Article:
Disputes about patents come in all sizes. Some cases generate millions of documents, complex tests and hours of expert testimony, while other cases appear to involve few documents beyond the original patent application, the patent (if one was issued), and engineering or laboratory documents. A recent infringement lawsuit involving wound healing technology may quickly evolve from a minimal case into a complicated dispute involving four or more defendants.
The plaintiffs group includes a St. Louis company Acera Surgical, Inc., Retectix, LLC and Washington University. Acera is a small start-up company that has developed a wound healing technology that can be extremely valuable in medical applications. Acera has sued RenovoDerm, LLC and several related companies. The complaint alleges that the defendants have infringed on four of Acera’s patents that involve the use of nanofiber technology.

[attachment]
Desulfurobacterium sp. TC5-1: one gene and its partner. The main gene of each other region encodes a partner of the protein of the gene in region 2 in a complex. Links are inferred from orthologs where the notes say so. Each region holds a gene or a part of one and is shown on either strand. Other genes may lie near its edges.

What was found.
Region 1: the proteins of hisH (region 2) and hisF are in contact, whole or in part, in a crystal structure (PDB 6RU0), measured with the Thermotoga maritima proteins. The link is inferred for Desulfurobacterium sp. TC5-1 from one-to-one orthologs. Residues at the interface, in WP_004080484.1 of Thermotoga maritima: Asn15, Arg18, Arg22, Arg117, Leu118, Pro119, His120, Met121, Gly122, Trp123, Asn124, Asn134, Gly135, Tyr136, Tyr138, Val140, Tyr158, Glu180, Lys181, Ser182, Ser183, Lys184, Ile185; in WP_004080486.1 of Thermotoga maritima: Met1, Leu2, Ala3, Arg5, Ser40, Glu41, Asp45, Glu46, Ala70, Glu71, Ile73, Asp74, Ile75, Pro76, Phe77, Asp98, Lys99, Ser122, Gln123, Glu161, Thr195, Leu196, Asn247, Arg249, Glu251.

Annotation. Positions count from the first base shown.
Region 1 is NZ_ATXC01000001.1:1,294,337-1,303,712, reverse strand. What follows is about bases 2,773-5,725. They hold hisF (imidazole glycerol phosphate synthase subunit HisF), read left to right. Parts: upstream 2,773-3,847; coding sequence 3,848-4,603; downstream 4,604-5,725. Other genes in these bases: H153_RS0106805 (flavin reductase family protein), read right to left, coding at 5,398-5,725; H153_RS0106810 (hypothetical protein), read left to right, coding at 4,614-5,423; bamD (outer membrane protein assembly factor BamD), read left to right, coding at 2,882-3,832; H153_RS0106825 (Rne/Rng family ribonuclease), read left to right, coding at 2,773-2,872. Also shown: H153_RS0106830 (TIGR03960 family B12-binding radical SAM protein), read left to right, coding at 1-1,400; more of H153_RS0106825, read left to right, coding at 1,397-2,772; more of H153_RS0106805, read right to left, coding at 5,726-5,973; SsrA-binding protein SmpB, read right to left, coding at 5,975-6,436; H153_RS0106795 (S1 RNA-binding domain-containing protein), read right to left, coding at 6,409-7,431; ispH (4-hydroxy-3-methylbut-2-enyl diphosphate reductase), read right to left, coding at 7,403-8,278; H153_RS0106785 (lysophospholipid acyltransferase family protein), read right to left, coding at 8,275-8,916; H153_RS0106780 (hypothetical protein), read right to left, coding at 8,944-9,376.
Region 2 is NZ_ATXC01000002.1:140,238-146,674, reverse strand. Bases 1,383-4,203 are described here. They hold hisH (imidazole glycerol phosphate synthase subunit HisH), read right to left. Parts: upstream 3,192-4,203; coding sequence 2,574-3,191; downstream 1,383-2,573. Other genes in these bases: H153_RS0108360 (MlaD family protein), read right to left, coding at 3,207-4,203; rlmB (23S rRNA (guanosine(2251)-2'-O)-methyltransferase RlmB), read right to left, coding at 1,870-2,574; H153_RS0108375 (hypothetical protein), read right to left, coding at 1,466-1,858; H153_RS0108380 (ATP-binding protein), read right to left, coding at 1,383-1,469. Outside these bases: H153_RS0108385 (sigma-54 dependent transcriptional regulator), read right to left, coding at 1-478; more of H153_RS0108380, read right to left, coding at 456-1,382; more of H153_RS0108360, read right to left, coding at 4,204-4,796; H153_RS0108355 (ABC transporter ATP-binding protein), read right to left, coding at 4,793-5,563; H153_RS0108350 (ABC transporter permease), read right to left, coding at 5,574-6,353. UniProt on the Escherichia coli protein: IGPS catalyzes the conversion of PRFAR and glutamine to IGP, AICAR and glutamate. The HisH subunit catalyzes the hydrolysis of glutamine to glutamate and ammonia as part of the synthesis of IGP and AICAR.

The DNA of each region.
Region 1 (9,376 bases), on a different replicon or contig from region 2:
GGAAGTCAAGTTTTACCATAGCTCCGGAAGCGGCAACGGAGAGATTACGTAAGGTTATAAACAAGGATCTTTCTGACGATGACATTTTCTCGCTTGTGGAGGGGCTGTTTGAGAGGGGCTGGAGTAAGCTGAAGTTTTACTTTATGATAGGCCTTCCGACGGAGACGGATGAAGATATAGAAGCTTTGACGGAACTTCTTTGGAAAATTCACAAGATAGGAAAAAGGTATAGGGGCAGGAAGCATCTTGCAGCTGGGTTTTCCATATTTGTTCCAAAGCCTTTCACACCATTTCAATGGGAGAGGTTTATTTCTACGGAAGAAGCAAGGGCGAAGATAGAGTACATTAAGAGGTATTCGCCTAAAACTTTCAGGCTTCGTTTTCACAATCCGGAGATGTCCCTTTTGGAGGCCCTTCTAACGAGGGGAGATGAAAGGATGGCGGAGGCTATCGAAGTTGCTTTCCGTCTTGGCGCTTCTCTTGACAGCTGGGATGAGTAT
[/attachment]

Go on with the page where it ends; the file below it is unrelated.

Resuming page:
Acera’s principal business is the commercial marketing of devices that expedite the healing of surgical incisions and certain regenerative applications, including soft tissue repair. Retectix makes a similar line of products, and it was founded by Acera’s chief technology offer. The Food & Drug Administration has authorized the sale of two of Acera’s products.
The defendants have not yet filed an answer to the complaint. The case was filed in the United States District Court for the District of Delaware. As a start-up company, Acera has an especially vital interest in protecting its intellectual property. Any business that is pinning its initial hopes on one or two products must take every reasonable step to protect its proprietary information from infringement by competitors. Any business that feels that a competitor is stealing or using its intellectual property may wish to consult an experienced patent attorney about the possibility of commencing a lawsuit to recover damages and enjoin further infringement.